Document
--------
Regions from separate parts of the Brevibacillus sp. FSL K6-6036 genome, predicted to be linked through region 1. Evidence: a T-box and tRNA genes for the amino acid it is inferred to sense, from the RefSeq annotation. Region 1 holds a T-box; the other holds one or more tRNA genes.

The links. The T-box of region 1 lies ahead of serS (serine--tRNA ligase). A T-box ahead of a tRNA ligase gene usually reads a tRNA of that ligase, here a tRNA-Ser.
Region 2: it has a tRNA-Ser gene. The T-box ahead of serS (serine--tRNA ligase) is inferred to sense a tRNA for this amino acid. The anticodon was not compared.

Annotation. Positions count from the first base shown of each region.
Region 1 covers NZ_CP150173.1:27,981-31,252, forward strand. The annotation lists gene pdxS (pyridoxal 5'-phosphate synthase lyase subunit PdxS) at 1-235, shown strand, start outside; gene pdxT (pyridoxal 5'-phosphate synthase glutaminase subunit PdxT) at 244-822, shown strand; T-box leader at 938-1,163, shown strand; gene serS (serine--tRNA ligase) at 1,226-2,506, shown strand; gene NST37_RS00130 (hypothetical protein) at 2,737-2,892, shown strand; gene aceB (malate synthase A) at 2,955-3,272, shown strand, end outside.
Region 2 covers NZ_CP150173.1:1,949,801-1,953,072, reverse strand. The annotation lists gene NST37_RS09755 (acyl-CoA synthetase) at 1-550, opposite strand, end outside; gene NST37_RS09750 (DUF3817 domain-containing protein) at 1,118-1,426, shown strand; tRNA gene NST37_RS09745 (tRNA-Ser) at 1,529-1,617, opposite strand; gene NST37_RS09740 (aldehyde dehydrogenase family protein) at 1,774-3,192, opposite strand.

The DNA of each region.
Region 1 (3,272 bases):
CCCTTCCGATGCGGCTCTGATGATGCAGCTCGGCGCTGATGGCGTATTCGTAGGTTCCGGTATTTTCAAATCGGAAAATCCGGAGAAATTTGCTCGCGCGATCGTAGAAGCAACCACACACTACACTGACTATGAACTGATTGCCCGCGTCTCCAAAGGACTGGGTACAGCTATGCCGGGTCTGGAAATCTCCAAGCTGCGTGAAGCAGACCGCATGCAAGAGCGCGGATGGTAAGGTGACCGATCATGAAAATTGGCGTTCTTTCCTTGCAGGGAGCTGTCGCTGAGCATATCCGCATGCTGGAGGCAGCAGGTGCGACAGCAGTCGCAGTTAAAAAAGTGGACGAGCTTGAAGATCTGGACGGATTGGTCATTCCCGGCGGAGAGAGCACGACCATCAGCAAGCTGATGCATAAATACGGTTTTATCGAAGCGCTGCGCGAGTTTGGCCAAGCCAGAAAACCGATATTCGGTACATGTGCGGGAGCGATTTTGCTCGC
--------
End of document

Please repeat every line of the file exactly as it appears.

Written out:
Regions from separate parts of the Brevibacillus sp. FSL K6-6036 genome, predicted to be linked through region 1. Evidence: a T-box and tRNA genes for the amino acid it is inferred to sense, from the RefSeq annotation. Region 1 holds a T-box; the other holds one or more tRNA genes.

The links. The T-box of region 1 lies ahead of serS (serine--tRNA ligase). A T-box ahead of a tRNA ligase gene usually reads a tRNA of that ligase, here a tRNA-Ser.
Region 2: it has a tRNA-Ser gene. The T-box ahead of serS (serine--tRNA ligase) is inferred to sense a tRNA for this amino acid. The anticodon was not compared.

Annotation. Positions count from the first base shown of each region.
Region 1 covers NZ_CP150173.1:27,981-31,252, forward strand. The annotation lists gene pdxS (pyridoxal 5'-phosphate synthase lyase subunit PdxS) at 1-235, shown strand, start outside; gene pdxT (pyridoxal 5'-phosphate synthase glutaminase subunit PdxT) at 244-822, shown strand; T-box leader at 938-1,163, shown strand; gene serS (serine--tRNA ligase) at 1,226-2,506, shown strand; gene NST37_RS00130 (hypothetical protein) at 2,737-2,892, shown strand; gene aceB (malate synthase A) at 2,955-3,272, shown strand, end outside.
Region 2 covers NZ_CP150173.1:1,949,801-1,953,072, reverse strand. The annotation lists gene NST37_RS09755 (acyl-CoA synthetase) at 1-550, opposite strand, end outside; gene NST37_RS09750 (DUF3817 domain-containing protein) at 1,118-1,426, shown strand; tRNA gene NST37_RS09745 (tRNA-Ser) at 1,529-1,617, opposite strand; gene NST37_RS09740 (aldehyde dehydrogenase family protein) at 1,774-3,192, opposite strand.

The DNA of each region.
Region 1 (3,272 bases):
CCCTTCCGATGCGGCTCTGATGATGCAGCTCGGCGCTGATGGCGTATTCGTAGGTTCCGGTATTTTCAAATCGGAAAATCCGGAGAAATTTGCTCGCGCGATCGTAGAAGCAACCACACACTACACTGACTATGAACTGATTGCCCGCGTCTCCAAAGGACTGGGTACAGCTATGCCGGGTCTGGAAATCTCCAAGCTGCGTGAAGCAGACCGCATGCAAGAGCGCGGATGGTAAGGTGACCGATCATGAAAATTGGCGTTCTTTCCTTGCAGGGAGCTGTCGCTGAGCATATCCGCATGCTGGAGGCAGCAGGTGCGACAGCAGTCGCAGTTAAAAAAGTGGACGAGCTTGAAGATCTGGACGGATTGGTCATTCCCGGCGGAGAGAGCACGACCATCAGCAAGCTGATGCATAAATACGGTTTTATCGAAGCGCTGCGCGAGTTTGGCCAAGCCAGAAAACCGATATTCGGTACATGTGCGGGAGCGATTTTGCTCGC